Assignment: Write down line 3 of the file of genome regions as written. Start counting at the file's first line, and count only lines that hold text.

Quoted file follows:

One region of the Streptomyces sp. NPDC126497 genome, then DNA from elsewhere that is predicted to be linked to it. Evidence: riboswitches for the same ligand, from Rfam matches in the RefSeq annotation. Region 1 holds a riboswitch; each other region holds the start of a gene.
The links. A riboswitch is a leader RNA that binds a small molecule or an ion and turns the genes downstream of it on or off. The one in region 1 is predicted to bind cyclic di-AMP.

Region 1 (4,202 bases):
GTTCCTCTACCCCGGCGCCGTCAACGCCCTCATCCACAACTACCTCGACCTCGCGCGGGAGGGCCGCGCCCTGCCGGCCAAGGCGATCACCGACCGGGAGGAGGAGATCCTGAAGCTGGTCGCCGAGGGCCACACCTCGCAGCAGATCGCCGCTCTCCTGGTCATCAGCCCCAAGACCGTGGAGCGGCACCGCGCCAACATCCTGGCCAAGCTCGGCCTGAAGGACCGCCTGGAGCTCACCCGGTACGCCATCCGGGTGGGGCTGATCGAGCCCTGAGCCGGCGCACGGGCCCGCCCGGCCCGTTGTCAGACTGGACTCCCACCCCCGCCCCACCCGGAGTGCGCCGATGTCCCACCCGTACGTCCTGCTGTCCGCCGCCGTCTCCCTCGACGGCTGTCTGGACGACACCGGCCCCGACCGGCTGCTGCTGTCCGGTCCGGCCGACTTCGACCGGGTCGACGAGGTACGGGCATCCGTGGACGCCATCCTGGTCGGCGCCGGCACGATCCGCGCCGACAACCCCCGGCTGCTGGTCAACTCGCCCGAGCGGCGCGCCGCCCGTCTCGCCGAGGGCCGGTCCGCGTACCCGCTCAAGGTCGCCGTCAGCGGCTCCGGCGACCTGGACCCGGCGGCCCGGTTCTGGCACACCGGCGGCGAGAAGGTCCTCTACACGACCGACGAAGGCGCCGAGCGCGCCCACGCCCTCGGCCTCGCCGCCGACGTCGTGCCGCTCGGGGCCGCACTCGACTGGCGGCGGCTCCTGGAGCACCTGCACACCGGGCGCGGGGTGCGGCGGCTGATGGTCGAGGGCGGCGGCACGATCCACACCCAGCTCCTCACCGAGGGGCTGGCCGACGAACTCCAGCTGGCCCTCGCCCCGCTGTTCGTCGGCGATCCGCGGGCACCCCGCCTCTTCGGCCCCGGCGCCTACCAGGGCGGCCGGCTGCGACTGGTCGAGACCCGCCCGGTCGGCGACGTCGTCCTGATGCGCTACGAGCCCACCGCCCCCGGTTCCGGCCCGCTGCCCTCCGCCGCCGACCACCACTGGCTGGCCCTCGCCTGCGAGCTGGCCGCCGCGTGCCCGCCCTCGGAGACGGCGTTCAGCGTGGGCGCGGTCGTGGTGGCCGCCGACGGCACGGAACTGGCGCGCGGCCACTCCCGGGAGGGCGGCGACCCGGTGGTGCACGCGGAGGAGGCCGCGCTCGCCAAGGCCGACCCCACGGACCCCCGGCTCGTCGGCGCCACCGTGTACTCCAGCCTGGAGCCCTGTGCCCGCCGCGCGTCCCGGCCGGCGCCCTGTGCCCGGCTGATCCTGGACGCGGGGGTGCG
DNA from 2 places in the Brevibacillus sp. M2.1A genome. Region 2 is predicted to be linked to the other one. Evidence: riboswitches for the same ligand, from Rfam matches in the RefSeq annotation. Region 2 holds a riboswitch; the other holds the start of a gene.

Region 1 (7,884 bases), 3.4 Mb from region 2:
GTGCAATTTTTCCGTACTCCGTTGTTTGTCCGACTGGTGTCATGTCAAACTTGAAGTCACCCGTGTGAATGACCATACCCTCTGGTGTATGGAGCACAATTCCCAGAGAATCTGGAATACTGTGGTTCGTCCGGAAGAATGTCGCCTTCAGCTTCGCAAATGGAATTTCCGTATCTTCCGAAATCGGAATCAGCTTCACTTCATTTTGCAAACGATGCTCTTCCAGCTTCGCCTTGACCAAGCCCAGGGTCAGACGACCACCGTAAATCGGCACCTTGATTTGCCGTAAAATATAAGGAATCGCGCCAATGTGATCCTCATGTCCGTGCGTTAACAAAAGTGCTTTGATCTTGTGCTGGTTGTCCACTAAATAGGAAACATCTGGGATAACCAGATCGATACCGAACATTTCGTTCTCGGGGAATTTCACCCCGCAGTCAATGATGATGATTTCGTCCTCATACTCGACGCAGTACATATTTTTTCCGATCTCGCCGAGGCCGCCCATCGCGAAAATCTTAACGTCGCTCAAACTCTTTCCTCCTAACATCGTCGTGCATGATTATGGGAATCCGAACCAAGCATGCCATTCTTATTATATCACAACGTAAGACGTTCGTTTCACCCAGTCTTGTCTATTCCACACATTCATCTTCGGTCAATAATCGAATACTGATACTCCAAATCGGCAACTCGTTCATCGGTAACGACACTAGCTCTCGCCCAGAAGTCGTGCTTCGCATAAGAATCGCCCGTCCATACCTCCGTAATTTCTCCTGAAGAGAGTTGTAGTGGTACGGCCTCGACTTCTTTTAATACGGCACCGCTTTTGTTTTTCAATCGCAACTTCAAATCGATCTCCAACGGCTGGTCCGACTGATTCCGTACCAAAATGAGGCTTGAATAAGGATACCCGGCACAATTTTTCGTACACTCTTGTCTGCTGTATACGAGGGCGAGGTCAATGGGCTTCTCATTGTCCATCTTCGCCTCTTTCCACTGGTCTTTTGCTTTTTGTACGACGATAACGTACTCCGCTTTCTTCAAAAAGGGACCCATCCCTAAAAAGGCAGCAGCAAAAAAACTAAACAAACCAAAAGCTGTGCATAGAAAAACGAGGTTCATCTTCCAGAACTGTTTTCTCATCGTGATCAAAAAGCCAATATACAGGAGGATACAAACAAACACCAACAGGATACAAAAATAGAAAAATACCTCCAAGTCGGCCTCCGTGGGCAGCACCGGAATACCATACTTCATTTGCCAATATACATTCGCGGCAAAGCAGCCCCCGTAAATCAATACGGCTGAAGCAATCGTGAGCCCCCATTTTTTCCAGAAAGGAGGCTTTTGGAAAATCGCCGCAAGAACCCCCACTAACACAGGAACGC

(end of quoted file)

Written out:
Region 1 (4,202 bases):